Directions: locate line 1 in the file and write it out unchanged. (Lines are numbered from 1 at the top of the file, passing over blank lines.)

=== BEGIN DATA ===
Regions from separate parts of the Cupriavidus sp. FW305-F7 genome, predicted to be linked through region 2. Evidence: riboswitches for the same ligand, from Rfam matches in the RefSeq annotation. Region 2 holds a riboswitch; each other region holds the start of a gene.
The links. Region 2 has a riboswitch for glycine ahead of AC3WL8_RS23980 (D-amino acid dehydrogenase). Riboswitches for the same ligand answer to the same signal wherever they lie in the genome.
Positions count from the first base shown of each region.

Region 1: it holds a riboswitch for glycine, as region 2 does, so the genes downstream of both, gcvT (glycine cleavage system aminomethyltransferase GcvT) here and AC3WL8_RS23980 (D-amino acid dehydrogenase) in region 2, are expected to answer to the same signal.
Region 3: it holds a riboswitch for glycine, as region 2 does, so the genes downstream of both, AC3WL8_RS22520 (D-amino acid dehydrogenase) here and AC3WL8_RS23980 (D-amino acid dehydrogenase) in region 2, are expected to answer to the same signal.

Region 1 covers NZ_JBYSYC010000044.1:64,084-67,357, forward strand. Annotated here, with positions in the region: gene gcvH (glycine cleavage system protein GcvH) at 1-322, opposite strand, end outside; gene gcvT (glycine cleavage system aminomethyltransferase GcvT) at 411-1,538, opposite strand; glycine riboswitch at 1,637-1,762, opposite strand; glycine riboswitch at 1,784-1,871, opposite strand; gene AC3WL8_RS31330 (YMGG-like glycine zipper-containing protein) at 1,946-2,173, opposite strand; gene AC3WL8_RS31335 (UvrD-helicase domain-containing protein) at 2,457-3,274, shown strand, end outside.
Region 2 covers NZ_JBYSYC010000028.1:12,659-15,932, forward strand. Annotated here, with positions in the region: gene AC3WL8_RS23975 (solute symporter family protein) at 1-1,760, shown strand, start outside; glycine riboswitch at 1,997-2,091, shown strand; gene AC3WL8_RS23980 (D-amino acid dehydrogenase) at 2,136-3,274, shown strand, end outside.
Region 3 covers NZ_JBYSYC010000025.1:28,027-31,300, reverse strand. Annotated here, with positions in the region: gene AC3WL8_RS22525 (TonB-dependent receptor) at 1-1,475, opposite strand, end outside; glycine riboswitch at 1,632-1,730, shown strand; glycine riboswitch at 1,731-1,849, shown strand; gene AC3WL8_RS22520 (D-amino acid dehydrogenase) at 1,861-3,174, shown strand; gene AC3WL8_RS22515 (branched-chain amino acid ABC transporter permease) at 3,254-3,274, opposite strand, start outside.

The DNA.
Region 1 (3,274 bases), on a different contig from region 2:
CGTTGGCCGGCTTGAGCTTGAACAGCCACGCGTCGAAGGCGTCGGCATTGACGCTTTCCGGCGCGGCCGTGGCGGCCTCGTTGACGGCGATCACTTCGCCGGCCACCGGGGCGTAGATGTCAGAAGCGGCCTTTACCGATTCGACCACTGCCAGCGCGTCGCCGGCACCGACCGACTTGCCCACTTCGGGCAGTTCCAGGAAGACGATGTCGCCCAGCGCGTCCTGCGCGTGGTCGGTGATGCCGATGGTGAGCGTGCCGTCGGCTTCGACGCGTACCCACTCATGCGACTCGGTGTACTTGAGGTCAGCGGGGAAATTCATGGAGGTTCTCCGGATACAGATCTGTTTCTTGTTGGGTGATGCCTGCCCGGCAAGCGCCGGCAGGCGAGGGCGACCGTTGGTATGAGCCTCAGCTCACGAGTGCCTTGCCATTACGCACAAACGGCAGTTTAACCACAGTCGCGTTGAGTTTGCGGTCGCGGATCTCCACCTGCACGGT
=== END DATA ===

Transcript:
Regions from separate parts of the Cupriavidus sp. FW305-F7 genome, predicted to be linked through region 2. Evidence: riboswitches for the same ligand, from Rfam matches in the RefSeq annotation. Region 2 holds a riboswitch; each other region holds the start of a gene.